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Although it has a smaller map, Fallout: New Vegas boasts more locations than Fallout 3 and through a tweaked version of Gamebryo, it employs many similar building models but also an abundance of new ones. New Vegas contains the strongest architectural designs in the series and the Googie style in particular was on the artist’s minds when they were designing it, as Obsidian artist Brian Menze revealed to GameBanshee: ‘We wanted to give the audience a real sense of Vegas and the time period, so we felt it was important to go that (Googie) route and partially it’s what anyone would expect Vegas to be. We pulled (just a little) from the 60′s here and there as well, but Googie is what influenced us most.’

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An irrefutably Googie gas-station in Goodsprings, a massive recreation of a T-Rex (Dinky) guarding the Dino Dee-Lite motel and the skyline puncturing HELIOS One solar plant are all exceptional architectural additions to the tapestry of New Vegas’ world. But, of course, the New Vegas Strip is the game’s marvellous centrepiece. As no missiles directly struck Las Vegas during the Great War, its colourful neon-signed majesty was preserved until it was re-settled some two centuries later. The massive hotels and casinos have been expertly crafted by Obsidian and the Lucky 38 and Ultra-Luxe are particularly awe-inspiring. The Lucky 38 is based around the real-life Space Needle and the Stratosphere Las Vegas whilst the top of its tower (which houses an array of laser-cannons) was modeled around a roulette wheel. The exterior of the Ultra-Luxe was largely influenced by Caesars Palace whilst its interior was based upon the Bellagio (both of which are found in the real Las Vegas).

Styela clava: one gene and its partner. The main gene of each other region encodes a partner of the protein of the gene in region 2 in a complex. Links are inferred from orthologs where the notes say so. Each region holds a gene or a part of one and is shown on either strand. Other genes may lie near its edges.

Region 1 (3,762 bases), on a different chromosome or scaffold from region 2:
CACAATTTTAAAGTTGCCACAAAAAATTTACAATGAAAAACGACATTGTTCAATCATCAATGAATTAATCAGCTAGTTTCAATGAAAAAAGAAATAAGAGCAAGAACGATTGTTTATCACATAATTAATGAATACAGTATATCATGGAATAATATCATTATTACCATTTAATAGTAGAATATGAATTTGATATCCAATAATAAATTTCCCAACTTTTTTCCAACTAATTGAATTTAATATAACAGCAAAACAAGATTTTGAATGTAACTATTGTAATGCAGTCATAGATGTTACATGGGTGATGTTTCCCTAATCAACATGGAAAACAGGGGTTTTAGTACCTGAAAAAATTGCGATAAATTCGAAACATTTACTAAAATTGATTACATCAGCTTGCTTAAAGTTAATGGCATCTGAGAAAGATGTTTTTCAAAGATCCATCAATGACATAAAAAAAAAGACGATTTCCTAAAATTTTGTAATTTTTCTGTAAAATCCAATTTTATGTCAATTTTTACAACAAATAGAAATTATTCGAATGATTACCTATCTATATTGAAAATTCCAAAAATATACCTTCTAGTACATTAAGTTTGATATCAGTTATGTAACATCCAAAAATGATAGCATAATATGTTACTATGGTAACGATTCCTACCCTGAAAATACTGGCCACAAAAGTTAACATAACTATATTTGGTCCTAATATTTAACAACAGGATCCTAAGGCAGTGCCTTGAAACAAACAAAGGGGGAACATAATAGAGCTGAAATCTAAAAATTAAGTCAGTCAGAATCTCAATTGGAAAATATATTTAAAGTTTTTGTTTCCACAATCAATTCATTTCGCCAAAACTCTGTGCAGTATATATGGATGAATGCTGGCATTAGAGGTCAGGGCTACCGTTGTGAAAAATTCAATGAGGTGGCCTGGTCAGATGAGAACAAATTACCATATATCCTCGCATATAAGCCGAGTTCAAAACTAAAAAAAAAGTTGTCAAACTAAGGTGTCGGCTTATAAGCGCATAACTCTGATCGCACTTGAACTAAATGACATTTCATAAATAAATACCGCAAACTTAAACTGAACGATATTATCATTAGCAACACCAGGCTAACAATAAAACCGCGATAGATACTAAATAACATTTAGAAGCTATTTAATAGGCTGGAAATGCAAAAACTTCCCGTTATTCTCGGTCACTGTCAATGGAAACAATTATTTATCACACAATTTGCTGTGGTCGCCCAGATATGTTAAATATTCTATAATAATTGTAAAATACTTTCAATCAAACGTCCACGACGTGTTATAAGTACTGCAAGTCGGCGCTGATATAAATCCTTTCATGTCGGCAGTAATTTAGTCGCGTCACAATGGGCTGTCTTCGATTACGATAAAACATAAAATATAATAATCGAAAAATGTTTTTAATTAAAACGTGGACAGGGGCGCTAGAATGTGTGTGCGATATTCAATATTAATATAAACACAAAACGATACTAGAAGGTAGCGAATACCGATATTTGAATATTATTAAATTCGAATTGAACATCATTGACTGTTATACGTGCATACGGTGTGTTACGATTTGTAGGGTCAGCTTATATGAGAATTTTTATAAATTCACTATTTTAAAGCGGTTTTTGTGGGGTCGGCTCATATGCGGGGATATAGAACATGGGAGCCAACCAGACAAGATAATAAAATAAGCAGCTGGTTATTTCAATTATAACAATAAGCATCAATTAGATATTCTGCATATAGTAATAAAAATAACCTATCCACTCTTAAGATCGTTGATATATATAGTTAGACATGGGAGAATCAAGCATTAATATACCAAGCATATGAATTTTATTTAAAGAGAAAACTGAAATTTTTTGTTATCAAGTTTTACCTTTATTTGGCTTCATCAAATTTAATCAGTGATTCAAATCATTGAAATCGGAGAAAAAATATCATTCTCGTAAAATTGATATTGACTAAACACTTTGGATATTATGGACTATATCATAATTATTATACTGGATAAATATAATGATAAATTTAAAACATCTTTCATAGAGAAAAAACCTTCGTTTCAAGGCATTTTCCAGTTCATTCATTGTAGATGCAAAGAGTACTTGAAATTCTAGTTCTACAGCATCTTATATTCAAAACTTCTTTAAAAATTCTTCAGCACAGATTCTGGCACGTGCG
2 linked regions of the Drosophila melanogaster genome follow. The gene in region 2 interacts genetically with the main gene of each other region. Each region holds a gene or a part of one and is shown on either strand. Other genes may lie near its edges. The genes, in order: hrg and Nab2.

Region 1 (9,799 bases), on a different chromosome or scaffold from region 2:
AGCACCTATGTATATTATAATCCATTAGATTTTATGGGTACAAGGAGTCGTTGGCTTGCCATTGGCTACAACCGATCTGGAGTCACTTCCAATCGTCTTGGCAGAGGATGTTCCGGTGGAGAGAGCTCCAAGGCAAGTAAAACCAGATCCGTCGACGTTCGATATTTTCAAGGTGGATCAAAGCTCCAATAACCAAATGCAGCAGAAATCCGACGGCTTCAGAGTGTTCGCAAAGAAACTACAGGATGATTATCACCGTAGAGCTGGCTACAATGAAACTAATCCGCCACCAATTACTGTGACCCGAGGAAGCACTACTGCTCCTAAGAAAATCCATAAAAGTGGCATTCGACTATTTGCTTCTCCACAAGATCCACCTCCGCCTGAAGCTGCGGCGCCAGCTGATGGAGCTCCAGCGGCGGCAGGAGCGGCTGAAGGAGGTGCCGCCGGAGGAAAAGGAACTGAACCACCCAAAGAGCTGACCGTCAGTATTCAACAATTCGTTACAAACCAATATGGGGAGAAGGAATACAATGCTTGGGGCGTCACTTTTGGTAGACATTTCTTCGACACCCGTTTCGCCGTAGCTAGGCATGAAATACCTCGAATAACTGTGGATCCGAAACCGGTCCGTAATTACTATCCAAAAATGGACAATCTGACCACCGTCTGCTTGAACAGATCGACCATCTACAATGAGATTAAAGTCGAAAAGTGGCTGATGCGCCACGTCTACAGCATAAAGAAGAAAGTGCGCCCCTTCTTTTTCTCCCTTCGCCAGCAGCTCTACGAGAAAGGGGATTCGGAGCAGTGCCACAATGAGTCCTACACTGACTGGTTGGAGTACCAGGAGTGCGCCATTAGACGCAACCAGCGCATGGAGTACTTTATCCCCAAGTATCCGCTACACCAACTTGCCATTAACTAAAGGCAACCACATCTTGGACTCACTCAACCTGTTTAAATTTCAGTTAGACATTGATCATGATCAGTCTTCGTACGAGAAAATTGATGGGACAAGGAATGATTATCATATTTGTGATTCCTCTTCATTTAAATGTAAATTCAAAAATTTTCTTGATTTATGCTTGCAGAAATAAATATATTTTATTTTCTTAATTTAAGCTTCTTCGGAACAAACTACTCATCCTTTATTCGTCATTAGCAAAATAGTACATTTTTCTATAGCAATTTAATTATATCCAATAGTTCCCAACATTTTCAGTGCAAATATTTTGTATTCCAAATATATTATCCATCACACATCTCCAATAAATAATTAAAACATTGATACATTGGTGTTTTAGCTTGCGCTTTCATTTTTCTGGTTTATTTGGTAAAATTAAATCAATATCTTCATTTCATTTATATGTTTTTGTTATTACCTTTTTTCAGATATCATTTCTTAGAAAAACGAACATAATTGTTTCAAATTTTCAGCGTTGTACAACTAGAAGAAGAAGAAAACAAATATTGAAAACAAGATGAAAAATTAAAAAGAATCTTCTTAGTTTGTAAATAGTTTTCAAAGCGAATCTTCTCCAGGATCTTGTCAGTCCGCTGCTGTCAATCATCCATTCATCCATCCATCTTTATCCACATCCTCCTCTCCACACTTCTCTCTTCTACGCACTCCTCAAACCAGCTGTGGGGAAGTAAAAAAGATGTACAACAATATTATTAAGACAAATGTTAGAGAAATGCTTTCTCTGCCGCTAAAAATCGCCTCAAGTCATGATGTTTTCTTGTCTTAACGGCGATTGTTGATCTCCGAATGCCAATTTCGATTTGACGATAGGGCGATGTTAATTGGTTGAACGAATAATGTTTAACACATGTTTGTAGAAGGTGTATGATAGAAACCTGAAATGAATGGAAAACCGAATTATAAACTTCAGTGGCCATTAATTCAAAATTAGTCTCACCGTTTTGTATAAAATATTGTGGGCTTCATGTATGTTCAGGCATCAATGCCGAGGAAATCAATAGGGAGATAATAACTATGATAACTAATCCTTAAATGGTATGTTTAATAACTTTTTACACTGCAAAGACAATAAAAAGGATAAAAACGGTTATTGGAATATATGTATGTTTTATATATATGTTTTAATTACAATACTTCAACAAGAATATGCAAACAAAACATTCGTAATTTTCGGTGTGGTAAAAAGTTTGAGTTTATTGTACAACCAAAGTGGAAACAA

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This article merely skims the surface of the architecture of the Fallout series but hopefully it has given some insights into the amount of detail that goes into just one aspect of the series’ design and how that, in turn, influences gamers’ experience of it. The Fallout games thrive on their distinctive setting and their architecture and landscapes are as much a part of the experience as anything else, be it power-armour clad techno-soldiers, gangs of merciless raiders or packs of hulking green-skinned super-mutants.

The author of this fine article

is a Staff Writer at Thunderbolt, having joined in November 2009. Get in touch on Twitter @P_Worth.